The good news for public historians is that Canadians trust the interpretations they find in museums and historic sites. When the reasons for giving public institutions the most trusted status were parsed, respondents attributed their trust to the authenticity of the artefacts and the research that underpinned representations of the past. Professionals, they argued, have been paid to undertake the work of research and writing and are subject to levels of peer evaluation that guarantees they would get it right or face the consequences of public scorn. The fact their interpretations were supported by governments was sometimes deemed central to their trustworthiness, a disturbing thought given present concerns regarding the new Museum of History.
Just in from Google Canada:
Through the unique panoramic lens of Google Street View, for the first time you can explore the Prime Minister’s Office, find the secret door in the Office of the Leader of the Opposition, and marvel at the ornate Memorial Chamber or the views from the Peace Tower observation deck.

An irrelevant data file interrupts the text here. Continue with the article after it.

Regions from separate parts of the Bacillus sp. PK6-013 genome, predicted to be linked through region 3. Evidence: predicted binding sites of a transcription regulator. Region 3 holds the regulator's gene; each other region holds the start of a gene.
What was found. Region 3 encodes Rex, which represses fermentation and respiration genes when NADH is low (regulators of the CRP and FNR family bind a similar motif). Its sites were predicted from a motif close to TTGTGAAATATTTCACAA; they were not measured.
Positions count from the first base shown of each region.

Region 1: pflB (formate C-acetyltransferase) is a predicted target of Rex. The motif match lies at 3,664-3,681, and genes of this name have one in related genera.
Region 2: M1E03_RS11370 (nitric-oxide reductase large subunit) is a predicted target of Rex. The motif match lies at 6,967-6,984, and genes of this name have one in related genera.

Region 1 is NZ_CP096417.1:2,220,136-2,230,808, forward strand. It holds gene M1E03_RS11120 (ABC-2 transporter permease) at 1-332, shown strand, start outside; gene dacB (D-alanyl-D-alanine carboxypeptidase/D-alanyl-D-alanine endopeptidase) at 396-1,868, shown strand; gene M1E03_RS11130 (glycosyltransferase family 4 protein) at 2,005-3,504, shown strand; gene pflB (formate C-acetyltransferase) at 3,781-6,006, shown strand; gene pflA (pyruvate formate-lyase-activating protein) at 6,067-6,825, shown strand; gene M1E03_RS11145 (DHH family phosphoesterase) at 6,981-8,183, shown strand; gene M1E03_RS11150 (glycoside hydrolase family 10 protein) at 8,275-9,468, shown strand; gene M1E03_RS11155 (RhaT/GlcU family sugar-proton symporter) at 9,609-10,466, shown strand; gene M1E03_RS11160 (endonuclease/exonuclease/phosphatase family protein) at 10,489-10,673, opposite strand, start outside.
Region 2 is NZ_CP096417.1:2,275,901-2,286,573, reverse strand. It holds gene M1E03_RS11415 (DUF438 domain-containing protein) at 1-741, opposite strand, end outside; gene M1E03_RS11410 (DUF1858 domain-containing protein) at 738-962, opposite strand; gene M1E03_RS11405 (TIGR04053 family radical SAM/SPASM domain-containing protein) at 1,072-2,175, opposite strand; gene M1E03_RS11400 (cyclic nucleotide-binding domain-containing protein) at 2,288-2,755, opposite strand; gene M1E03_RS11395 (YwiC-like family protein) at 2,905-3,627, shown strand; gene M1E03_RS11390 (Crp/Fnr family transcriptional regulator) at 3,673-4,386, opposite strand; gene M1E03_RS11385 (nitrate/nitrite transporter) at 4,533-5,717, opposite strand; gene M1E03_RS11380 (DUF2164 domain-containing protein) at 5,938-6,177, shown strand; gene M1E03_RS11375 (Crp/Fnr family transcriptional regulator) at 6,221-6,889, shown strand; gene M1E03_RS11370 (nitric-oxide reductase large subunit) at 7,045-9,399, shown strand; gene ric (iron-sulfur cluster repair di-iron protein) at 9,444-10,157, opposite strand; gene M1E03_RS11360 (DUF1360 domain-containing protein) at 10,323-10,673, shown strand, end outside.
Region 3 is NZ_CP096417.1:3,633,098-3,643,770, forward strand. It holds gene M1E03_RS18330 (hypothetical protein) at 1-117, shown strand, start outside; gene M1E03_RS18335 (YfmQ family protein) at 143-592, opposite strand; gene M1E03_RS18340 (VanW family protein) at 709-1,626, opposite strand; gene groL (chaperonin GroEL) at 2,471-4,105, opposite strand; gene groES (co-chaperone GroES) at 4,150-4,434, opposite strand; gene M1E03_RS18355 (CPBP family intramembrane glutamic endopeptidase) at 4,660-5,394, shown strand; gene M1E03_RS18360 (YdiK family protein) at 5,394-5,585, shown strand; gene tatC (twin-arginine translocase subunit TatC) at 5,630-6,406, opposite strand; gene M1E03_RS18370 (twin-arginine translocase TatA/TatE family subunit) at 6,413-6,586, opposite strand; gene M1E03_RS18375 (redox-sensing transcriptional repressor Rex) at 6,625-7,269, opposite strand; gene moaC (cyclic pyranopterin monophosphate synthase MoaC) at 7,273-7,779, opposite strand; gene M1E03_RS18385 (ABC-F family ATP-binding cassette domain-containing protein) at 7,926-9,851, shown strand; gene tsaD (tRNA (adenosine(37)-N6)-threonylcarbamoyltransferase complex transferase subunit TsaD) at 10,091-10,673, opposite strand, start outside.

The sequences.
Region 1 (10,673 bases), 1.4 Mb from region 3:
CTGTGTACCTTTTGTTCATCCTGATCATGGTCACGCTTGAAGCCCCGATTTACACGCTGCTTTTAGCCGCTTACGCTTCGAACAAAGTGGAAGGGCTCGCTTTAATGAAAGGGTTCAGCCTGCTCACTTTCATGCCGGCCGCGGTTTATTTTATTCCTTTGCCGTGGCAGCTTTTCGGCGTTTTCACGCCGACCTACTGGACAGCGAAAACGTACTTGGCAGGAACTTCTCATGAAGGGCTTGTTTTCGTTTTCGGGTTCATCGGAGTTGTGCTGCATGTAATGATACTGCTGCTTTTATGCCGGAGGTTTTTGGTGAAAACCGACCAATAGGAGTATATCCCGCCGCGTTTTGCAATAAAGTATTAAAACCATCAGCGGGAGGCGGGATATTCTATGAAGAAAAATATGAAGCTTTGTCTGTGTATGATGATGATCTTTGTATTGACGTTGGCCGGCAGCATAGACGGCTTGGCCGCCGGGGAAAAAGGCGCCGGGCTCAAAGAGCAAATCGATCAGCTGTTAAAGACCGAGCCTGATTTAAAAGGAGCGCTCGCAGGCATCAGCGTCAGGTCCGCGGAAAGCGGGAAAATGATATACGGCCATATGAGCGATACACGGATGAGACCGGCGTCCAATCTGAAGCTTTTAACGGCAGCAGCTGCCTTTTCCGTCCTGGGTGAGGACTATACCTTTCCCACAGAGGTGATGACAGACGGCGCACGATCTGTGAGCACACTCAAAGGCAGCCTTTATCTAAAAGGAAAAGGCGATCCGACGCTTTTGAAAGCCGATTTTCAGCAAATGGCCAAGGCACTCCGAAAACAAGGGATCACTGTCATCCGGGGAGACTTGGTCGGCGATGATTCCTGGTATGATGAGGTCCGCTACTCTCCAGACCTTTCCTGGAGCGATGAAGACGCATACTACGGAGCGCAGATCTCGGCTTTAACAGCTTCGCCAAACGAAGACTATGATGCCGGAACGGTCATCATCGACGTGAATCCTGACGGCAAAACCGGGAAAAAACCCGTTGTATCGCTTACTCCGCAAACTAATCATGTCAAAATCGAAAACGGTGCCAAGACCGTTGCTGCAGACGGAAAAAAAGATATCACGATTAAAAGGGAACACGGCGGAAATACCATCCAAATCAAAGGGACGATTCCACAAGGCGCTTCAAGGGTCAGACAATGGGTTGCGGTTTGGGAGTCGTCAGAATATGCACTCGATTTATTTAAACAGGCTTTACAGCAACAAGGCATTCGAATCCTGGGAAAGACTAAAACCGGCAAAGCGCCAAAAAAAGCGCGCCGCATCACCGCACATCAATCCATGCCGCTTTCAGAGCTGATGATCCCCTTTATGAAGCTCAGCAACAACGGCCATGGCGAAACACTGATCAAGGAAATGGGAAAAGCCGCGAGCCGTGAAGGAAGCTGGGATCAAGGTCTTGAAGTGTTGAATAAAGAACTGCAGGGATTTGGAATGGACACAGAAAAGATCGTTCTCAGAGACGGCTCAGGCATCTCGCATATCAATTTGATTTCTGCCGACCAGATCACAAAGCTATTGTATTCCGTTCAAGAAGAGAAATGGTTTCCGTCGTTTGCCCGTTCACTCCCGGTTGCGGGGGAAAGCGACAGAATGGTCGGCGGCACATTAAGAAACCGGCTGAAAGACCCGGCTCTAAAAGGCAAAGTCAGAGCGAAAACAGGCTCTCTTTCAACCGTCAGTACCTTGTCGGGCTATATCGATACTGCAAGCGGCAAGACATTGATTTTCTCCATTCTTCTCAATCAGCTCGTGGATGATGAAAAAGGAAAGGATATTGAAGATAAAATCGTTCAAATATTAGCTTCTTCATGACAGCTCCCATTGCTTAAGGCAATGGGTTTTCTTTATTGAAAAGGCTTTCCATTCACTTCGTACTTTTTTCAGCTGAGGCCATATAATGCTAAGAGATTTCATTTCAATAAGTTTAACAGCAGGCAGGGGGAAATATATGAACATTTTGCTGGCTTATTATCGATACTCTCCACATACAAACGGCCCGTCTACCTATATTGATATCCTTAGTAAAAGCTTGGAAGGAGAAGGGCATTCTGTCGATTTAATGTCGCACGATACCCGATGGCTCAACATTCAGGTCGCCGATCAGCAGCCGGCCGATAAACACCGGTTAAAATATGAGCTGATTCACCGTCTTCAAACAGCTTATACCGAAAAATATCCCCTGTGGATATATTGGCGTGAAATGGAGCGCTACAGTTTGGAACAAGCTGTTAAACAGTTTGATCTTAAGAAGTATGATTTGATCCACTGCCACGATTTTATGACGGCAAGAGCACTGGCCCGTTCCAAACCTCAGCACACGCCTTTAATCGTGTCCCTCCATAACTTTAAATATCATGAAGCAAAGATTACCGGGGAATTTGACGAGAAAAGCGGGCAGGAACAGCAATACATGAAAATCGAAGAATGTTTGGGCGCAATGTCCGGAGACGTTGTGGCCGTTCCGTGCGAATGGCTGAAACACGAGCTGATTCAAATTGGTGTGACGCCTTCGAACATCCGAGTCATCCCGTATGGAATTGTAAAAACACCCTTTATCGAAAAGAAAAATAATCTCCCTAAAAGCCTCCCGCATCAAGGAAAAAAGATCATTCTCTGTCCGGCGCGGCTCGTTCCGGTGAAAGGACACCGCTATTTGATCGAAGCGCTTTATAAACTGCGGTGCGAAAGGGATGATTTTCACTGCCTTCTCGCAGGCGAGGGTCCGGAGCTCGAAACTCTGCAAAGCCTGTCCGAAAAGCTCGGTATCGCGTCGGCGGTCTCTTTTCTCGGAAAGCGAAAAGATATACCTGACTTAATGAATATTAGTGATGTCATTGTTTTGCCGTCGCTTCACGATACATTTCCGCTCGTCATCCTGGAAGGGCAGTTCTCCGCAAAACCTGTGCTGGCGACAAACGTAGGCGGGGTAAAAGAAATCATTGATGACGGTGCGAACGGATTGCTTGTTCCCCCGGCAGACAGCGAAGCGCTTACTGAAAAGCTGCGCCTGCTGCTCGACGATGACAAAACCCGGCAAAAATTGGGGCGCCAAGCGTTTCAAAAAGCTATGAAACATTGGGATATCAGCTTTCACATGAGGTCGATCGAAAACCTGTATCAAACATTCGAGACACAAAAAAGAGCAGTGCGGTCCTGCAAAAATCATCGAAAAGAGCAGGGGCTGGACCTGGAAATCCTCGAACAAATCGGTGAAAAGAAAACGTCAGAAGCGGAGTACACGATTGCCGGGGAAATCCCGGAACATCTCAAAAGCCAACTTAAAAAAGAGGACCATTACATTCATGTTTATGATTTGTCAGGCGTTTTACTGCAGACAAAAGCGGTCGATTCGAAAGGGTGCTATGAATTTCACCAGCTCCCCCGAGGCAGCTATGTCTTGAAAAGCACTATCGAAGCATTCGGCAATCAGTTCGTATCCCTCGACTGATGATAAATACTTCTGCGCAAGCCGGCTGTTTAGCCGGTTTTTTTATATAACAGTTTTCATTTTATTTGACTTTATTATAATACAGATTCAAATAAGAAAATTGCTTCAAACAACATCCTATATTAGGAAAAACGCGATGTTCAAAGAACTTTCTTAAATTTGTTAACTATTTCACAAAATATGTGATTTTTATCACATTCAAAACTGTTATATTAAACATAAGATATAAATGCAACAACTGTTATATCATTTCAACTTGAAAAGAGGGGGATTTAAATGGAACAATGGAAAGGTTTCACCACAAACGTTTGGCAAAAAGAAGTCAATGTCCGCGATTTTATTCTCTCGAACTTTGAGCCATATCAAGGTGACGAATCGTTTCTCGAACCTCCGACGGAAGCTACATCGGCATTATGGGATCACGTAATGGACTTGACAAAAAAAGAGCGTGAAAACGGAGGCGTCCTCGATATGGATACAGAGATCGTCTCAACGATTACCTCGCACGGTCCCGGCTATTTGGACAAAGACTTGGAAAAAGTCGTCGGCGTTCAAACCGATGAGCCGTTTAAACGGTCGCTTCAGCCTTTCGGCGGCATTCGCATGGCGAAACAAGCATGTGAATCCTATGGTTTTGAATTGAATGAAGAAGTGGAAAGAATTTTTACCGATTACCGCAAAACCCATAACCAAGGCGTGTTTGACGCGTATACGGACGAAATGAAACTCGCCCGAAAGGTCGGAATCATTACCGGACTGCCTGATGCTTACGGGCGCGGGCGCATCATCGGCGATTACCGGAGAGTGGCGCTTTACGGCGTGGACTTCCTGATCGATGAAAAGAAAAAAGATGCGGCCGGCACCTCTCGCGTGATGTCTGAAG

The House of Commons Standing Committee on Canadian Heritage met on May 6 and decided to study Canadian history and how Canadians acquire knowledge of our past.
Here are the terms of reference for this study, as decided on by the committee at that May 6 meeting: Continue reading Politics of History: The Terms of Reference
In April of 2007, Alexandre Boulerice took issue with all the memorials he saw commemorating the First World War Battle of Vimy Ridge, writing at a left-leaning, French-language blog:
Les autorités célébraient dernièrement le rôle déterminant des soldats canadiens dans l’immonde bataille de Vimy en 1917. À ce moment, des milliers de pauvres bougres se sont fait massacrer pour prendre possession d’une colline. Fauchés trop tôt, enlevés à la vie et à leurs amours. Continue reading New Democrat Boulerice on World War I then and now